“Honestly, one of the biggest things is we really did practice like a team. I know it sounds like a cliche, but we really didn’t have a lot of all-stars or star players, and a lot of teams overlooked us while we just kept working hard. Our film preparation and our practices I’m sure were better than other teams. Everybody went really hard every minute of practice,” Inserra said. “I knew I had a lot of goals coming out of my junior season. I knew I wanted to have 100 tackles (in 2020), but once the season started getting shortened — and after losing my junior lacrosse season last spring — I was just hoping to have a season. One of my goals was to go undefeated, which, we didn’t quite get there, but we had some statement wins that I was happy about. We knew with our team, and especially our senior class, that we were one of the better teams around, and to finally start getting some credit for it was a testimony to how hard we had been working. We were hyped up about getting credit and seeing ourselves in the Top 15 polls, and we wanted to keep winning and doing our part to stay up there each week.”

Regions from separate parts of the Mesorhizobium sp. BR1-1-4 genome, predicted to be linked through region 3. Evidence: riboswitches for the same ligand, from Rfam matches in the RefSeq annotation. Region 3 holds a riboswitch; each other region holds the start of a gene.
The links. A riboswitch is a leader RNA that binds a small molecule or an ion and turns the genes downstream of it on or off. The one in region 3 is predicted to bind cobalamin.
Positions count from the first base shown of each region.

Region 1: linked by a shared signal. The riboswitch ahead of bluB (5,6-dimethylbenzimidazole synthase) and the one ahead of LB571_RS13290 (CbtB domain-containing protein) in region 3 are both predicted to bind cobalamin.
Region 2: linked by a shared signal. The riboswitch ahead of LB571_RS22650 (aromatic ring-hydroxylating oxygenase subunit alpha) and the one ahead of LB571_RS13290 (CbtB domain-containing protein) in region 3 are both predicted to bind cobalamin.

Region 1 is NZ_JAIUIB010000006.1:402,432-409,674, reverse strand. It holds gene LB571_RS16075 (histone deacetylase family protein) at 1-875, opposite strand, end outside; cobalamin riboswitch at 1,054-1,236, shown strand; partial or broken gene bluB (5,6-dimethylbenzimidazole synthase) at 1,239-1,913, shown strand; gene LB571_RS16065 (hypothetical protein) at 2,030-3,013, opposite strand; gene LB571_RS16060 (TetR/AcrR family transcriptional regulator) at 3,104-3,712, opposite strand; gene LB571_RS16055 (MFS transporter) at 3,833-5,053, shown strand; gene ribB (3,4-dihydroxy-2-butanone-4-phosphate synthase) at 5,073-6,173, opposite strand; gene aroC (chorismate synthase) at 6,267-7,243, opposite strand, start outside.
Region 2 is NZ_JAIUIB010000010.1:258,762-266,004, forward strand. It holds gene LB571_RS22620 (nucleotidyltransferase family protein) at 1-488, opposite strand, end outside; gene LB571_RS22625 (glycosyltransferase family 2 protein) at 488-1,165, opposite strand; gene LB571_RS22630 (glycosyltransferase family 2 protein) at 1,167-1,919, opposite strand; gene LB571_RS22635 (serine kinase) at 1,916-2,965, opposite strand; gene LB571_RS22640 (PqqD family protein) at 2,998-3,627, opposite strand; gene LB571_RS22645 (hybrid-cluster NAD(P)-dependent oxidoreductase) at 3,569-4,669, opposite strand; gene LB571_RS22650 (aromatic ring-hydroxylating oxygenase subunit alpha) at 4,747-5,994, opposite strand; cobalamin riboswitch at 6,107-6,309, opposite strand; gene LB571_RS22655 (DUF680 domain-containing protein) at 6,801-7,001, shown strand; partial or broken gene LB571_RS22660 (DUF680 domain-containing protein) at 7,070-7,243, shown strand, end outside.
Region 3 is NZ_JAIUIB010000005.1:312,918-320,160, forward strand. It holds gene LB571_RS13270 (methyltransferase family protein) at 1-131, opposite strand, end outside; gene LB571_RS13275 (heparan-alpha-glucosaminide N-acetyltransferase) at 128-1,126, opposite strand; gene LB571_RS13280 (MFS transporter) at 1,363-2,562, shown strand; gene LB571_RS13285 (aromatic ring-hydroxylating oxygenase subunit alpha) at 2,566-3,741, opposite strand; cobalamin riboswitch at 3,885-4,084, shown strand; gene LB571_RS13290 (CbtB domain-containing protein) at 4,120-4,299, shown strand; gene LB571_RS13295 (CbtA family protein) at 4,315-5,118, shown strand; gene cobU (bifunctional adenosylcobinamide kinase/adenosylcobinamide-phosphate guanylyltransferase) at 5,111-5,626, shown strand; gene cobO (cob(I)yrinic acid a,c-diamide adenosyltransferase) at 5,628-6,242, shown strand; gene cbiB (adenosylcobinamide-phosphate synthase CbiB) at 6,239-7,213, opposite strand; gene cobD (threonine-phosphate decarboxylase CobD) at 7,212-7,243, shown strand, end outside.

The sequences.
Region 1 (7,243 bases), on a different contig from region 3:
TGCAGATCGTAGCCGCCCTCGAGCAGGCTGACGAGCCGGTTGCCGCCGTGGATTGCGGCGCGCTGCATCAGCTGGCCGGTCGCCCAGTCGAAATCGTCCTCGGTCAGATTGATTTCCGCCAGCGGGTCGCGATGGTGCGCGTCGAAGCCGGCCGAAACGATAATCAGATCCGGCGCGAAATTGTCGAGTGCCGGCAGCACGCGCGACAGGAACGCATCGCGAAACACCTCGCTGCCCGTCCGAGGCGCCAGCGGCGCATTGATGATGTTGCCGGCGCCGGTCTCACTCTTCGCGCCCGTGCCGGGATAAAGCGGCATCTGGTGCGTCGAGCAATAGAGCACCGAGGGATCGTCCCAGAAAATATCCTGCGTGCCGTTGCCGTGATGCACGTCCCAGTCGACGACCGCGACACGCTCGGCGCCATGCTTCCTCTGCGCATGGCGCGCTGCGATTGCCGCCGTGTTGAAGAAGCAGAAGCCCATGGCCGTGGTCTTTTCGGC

This year, Inserra was honored with a Mini-Max award, which recognizes players for football performance, academics and community service. Not only was Inserra the Raiders’ leading tackler but he also was the No. 1 running back this past season, and he plans to continue his education at the University of Pennsylvania. Despite all the accolades, however, he knows his numbers were a product of a really good defensive line, which freed him up to roam the field and make tackles.